AS Carla Mendonca said in her letter of June 29, in the Guyana Chronicle captioned, “No righting of wrongs through the dangerous jaundiced eyes of ethnicity,” “It has to be the first time in the known history of the very senior echelons of the Guyana Police Force (GPF), that so senior a rank as a deputy commissioner of police has been sent on leave…” This pertained to Crime Chief Lyndon Alves, now being investigated by the Office of Professional Responsibility (OPR).
In the same vein, but for completely different reasons, I have never known of a police rank, of any level, being reinstated after being dismissed for so long a period of 10 years; a decision that then Superintendent of Police, Simon Mc Bean, decided to challenge, and which he had overturned, won by way of Appeal Court decision, then for the Police Service Commission, to formally reinstate him at his last substantive level.
Editor, it is my honest opinion that Superintendent Mc Bean had been the victim of a well-known tradition of GPF grudge culture, especially taken against young policemen who were ambitious enough for wanting to improve and further their academic worth, for advancement in the GPF. And it is their right to do so, since such an added attribute weighs very strongly when considering a policeman’s upward mobility.
As an aside, but relevant to the thrust, I do recall, two cases of two very bright young corporals who, in the 1980s, had dreams of careers in law, only to be shot down each time they requested permission to attend the University of Guyana. They were told afterwards, that only the very senior personnel, had been entitled to such a privilege.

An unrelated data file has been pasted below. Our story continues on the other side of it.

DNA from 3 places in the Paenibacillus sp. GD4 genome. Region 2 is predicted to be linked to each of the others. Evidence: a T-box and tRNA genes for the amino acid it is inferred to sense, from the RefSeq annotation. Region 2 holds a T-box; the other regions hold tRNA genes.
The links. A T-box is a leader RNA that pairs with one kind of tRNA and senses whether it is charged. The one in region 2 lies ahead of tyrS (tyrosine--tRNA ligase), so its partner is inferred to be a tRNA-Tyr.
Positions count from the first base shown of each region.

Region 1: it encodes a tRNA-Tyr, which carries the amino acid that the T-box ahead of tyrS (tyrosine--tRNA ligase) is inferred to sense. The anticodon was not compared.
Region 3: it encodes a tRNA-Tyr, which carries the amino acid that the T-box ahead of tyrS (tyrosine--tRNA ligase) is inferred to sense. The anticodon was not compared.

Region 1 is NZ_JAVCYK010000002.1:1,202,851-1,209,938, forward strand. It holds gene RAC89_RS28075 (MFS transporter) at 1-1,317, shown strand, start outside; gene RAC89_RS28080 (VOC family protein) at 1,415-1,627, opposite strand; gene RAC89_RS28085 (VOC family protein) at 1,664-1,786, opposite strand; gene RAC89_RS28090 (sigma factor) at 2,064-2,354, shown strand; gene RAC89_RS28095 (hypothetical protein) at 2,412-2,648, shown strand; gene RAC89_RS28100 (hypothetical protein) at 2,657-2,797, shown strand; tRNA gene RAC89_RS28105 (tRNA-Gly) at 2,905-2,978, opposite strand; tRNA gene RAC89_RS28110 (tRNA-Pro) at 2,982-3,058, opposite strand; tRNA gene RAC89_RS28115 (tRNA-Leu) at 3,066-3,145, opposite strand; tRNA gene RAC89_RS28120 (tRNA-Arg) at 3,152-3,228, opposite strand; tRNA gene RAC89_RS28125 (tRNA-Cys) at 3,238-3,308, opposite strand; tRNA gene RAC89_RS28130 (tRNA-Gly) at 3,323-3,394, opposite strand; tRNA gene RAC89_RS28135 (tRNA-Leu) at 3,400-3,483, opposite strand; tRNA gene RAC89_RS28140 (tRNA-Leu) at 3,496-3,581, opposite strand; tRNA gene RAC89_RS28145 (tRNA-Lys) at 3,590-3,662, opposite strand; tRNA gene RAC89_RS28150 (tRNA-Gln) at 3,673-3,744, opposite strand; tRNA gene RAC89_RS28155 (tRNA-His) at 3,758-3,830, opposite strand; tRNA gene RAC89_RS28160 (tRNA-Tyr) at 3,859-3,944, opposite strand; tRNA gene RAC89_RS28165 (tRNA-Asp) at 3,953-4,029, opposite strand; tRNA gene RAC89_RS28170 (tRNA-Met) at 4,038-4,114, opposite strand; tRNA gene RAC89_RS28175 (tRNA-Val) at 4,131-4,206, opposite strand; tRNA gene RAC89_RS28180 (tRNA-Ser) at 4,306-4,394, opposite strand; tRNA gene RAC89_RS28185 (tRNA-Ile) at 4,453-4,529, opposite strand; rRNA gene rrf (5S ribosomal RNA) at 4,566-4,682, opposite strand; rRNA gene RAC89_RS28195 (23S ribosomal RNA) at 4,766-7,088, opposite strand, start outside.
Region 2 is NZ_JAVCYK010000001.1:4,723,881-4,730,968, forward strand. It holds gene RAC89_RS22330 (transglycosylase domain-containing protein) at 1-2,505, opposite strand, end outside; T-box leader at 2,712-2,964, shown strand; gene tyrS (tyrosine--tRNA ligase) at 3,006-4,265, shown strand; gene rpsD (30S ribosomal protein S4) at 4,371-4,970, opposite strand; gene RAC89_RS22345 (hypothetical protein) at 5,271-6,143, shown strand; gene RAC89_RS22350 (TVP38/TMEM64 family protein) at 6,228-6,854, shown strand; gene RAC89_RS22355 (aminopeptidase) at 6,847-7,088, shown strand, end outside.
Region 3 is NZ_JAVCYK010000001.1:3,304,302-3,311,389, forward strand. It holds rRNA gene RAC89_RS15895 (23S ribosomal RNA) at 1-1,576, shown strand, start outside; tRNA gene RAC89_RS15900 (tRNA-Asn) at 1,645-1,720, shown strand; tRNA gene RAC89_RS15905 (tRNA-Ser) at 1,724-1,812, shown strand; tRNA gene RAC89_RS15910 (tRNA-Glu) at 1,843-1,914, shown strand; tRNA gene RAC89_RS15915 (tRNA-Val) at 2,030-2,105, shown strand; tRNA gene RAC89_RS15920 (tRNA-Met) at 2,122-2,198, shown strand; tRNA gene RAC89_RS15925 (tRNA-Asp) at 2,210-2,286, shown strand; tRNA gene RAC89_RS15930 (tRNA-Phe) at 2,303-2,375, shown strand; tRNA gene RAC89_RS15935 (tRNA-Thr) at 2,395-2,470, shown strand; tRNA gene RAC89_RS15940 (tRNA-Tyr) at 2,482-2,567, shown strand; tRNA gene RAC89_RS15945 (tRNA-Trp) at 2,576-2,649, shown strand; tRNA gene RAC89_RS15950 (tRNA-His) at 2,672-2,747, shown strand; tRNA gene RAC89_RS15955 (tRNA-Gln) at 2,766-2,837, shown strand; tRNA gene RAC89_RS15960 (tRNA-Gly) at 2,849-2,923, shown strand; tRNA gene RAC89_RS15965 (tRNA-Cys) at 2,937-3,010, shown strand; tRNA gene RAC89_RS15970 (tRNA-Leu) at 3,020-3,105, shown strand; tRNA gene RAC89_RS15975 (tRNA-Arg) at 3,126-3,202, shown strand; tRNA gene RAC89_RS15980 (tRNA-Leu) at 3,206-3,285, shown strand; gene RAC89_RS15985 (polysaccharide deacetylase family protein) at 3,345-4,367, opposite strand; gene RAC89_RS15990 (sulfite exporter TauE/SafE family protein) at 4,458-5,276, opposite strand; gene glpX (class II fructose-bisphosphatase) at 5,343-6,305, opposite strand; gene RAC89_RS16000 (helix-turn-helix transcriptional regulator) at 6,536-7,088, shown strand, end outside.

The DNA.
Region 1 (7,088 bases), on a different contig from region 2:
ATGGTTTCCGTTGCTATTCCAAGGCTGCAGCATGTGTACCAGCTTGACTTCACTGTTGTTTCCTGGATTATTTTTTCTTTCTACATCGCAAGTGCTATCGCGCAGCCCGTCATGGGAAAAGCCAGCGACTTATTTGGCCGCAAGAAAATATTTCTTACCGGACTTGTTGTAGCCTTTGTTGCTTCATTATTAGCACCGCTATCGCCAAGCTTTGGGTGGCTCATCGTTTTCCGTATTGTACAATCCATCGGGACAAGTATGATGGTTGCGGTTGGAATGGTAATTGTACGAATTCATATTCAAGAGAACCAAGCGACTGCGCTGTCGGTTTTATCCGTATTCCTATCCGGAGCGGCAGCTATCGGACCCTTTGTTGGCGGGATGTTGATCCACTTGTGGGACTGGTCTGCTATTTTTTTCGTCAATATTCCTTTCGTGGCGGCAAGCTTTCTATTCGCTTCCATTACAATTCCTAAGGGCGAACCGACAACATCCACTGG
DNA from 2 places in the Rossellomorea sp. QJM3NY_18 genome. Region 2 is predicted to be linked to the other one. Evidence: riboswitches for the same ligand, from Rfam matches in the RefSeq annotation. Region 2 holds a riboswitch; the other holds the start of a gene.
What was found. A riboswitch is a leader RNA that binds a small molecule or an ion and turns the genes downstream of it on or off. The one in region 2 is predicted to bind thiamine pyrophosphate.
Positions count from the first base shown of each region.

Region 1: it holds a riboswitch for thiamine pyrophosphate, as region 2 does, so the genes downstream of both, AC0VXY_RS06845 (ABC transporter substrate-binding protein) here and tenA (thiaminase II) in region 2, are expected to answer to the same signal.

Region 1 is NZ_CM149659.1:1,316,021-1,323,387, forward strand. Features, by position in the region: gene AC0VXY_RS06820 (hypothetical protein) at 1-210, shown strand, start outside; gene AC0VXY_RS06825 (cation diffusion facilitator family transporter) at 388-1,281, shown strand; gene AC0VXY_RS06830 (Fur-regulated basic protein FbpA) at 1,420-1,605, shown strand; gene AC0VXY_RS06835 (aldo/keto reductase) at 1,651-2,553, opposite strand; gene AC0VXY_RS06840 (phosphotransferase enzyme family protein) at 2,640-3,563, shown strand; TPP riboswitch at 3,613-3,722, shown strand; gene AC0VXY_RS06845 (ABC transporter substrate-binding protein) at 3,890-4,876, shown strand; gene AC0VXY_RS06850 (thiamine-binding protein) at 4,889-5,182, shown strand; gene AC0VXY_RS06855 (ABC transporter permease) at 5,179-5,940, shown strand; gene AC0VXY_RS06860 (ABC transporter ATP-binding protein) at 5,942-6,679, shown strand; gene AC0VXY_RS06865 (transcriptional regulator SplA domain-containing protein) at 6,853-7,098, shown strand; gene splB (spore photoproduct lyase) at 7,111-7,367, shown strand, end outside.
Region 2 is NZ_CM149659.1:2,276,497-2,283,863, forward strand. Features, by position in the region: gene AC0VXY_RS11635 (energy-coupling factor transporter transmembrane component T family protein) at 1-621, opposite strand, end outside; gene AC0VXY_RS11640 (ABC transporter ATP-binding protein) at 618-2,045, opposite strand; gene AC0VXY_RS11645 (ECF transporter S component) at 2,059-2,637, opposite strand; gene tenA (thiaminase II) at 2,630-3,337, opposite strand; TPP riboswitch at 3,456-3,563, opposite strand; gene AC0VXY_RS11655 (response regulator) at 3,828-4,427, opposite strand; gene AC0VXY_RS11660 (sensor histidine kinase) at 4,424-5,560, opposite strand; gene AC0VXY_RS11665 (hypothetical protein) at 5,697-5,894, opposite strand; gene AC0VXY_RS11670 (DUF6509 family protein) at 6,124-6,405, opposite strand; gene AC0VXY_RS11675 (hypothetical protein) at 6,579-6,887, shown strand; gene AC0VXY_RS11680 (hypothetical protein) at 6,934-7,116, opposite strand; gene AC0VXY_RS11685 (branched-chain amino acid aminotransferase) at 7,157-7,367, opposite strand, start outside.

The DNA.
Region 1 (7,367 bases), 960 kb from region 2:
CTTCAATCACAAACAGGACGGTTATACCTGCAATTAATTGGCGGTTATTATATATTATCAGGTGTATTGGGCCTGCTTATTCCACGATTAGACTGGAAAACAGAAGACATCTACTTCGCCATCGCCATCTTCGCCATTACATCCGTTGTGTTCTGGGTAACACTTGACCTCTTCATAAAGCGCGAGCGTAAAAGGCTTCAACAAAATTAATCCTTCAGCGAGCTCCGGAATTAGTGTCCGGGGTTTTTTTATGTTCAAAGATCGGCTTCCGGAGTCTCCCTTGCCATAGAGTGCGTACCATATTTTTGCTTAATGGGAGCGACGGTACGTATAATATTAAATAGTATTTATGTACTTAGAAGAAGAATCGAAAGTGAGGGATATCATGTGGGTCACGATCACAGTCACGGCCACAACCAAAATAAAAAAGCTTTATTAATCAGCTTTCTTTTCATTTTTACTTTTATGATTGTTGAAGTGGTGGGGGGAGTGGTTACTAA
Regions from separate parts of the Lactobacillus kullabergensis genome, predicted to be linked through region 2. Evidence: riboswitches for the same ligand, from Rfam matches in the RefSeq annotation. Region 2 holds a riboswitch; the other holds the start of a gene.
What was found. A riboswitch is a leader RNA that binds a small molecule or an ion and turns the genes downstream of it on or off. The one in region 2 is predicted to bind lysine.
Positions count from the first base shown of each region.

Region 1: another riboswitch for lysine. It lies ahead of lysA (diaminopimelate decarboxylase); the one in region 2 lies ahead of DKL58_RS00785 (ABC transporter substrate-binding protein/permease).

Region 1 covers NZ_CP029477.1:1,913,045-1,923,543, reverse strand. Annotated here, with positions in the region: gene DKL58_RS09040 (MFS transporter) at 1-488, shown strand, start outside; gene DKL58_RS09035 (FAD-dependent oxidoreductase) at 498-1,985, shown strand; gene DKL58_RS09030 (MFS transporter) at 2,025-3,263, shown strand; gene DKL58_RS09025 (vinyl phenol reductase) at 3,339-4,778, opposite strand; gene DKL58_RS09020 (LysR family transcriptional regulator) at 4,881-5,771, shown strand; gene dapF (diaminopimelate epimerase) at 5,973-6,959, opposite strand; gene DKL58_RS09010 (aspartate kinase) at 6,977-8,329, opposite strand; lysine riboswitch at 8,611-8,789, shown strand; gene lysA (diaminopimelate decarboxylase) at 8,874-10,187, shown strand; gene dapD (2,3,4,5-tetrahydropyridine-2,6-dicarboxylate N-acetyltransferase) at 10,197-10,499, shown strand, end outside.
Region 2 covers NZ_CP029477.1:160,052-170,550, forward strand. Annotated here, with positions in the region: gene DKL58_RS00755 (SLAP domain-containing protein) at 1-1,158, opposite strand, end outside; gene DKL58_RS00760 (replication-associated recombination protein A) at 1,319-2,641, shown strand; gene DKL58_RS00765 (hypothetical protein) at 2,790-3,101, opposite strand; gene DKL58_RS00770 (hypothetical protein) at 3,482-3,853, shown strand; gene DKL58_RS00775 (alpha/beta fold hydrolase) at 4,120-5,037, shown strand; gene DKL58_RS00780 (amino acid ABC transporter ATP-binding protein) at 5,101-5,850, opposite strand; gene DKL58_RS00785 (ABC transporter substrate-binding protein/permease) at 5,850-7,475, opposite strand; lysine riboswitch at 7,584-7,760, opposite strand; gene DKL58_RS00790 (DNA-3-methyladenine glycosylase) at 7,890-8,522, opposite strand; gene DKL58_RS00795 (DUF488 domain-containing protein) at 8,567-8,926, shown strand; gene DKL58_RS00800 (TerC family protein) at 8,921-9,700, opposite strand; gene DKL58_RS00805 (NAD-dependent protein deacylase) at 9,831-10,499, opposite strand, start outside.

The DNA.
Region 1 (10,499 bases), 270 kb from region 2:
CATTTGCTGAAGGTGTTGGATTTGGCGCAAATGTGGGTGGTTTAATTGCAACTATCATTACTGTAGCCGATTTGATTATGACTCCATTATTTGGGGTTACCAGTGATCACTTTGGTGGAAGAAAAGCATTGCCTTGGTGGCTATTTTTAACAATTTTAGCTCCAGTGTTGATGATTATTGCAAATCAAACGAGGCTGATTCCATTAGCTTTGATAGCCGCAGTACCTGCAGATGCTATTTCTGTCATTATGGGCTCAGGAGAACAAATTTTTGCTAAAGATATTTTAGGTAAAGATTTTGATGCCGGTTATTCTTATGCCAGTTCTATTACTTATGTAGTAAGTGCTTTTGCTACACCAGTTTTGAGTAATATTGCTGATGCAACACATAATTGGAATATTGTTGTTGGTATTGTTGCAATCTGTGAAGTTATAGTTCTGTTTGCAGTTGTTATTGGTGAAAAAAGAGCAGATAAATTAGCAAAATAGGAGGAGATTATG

This is quite the opposite to what now exists since 2015, with the coalition government. Under this administration, policemen from all ranks have been attending the University of Guyana, which last graduation of 2018 reported a batch of 29 policemen/women, inclusive of a few seniors graduating with first and second degrees, and diplomas in fields that included banking, social work, and public management.
It was a first for the GPF, and it underlined the government’s commitment to not only a professional police organisation, but a wise recognition that the latter ethic is best achieved by improved academic learning for ranks, apart from the fact of such enabling a better equipped police force for combatting today’s sophisticated crimes.
There was no doubt that at that material time, the era when academic furtherance for policemen/women was never a consideration, much less a priority for the PPP/C regime, that there were orchestrated steps to frustrate and deny Mc Bean’s efforts to pursue his post-graduate study. For even if he had been denied his application for study leave, why also veto his request for no-pay leave, which would have had no cost on the force’s payroll, in respect of an officer who was not going to be on active duty. It reeks of that good ole’, well-known bad mindedness.
The fact that officer Mc Bean has decided to return to Guyana, in deference to being where he had sojourned, underlines his belief and faith in the on-going efforts to improve and renew the entire professional ethic of the GPF, inclusive of its administrative culture, taking place under the aegis of the coalition government.
I have never personally met Mr. Mc Bean, nor am I an acquaintance. However, I applaud his determination for self-improvement, and his commitment to his country. At this time, the GPF needs officers of his outlook and dedication. It can only gain from his acquired expertise, so much needed at this time, for combatting the type of modern crime challenges which have taken root during the former PPP/C administration.
LINK ORIGINAL: Guyana Chronicle